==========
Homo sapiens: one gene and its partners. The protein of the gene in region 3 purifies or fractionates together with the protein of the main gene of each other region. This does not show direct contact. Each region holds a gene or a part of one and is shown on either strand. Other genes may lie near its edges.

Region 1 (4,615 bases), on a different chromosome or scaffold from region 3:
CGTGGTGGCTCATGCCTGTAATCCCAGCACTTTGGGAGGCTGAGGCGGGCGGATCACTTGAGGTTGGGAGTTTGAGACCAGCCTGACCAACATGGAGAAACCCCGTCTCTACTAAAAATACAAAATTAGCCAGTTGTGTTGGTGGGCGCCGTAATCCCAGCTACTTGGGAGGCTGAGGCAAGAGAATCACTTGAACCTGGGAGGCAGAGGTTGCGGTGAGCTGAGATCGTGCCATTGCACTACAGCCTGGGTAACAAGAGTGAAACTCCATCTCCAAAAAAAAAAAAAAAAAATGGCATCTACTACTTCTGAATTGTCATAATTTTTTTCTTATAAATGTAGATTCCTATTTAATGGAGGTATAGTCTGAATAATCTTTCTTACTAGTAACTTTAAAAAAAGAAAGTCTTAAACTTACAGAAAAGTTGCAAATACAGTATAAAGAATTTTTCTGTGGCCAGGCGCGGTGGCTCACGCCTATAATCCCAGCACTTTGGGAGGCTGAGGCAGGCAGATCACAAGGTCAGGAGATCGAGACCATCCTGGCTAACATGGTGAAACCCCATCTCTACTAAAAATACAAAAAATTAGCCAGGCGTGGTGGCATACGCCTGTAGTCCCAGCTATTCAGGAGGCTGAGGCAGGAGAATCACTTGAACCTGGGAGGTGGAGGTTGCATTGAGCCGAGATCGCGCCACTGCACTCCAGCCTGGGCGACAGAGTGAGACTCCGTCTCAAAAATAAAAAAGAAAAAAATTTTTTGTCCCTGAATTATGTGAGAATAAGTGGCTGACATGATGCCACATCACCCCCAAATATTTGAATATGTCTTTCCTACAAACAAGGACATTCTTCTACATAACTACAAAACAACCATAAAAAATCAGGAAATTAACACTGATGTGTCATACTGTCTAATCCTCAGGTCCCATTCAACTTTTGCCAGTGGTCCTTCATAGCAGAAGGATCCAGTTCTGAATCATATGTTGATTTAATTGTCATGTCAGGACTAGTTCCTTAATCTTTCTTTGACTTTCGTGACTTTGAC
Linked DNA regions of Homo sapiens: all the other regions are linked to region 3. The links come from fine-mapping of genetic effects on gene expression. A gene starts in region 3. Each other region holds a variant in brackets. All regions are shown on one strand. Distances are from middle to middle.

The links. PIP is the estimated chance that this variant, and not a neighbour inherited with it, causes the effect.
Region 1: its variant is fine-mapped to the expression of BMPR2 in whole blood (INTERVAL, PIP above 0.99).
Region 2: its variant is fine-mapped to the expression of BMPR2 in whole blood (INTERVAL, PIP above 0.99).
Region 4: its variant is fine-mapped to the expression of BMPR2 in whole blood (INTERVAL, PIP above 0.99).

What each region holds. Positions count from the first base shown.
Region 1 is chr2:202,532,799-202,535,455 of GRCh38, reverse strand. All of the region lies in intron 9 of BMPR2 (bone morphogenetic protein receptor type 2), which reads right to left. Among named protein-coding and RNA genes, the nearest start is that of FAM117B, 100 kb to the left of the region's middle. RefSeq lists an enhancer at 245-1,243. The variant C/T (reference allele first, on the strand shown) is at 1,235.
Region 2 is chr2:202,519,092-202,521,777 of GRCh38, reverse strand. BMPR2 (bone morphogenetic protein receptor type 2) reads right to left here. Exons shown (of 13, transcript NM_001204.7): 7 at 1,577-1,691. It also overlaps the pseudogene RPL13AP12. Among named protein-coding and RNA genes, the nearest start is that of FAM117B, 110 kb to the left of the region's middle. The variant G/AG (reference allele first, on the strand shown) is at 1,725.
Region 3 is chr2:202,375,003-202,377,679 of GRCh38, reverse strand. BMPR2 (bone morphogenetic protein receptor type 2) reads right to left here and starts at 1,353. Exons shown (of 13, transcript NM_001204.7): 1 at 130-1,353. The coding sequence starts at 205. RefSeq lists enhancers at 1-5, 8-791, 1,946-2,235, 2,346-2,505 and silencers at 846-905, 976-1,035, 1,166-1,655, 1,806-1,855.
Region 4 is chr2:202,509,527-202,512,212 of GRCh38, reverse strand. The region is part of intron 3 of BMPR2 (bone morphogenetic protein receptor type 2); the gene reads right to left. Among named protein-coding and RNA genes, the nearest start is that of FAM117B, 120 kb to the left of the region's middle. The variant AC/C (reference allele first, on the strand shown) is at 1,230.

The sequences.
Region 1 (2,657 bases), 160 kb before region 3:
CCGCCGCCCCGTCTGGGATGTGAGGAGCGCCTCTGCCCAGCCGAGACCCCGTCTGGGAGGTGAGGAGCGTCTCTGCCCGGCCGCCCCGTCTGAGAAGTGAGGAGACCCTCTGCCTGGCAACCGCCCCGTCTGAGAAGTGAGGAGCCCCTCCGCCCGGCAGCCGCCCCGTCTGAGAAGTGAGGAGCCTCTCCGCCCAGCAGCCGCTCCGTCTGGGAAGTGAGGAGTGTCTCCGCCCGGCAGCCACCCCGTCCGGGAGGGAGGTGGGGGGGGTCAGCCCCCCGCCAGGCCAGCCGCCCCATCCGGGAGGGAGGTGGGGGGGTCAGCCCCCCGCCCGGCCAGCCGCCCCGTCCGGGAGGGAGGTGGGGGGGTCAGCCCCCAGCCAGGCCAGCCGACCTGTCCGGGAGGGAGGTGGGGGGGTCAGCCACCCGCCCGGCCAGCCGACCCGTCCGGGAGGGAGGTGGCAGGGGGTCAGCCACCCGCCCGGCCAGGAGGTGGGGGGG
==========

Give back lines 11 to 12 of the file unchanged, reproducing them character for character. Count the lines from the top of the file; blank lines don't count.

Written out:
Region 2 is chr2:202,519,092-202,521,777 of GRCh38, reverse strand. BMPR2 (bone morphogenetic protein receptor type 2) reads right to left here. Exons shown (of 13, transcript NM_001204.7): 7 at 1,577-1,691. It also overlaps the pseudogene RPL13AP12. Among named protein-coding and RNA genes, the nearest start is that of FAM117B, 110 kb to the left of the region's middle. The variant G/AG (reference allele first, on the strand shown) is at 1,725.
Region 3 is chr2:202,375,003-202,377,679 of GRCh38, reverse strand. BMPR2 (bone morphogenetic protein receptor type 2) reads right to left here and starts at 1,353. Exons shown (of 13, transcript NM_001204.7): 1 at 130-1,353. The coding sequence starts at 205. RefSeq lists enhancers at 1-5, 8-791, 1,946-2,235, 2,346-2,505 and silencers at 846-905, 976-1,035, 1,166-1,655, 1,806-1,855.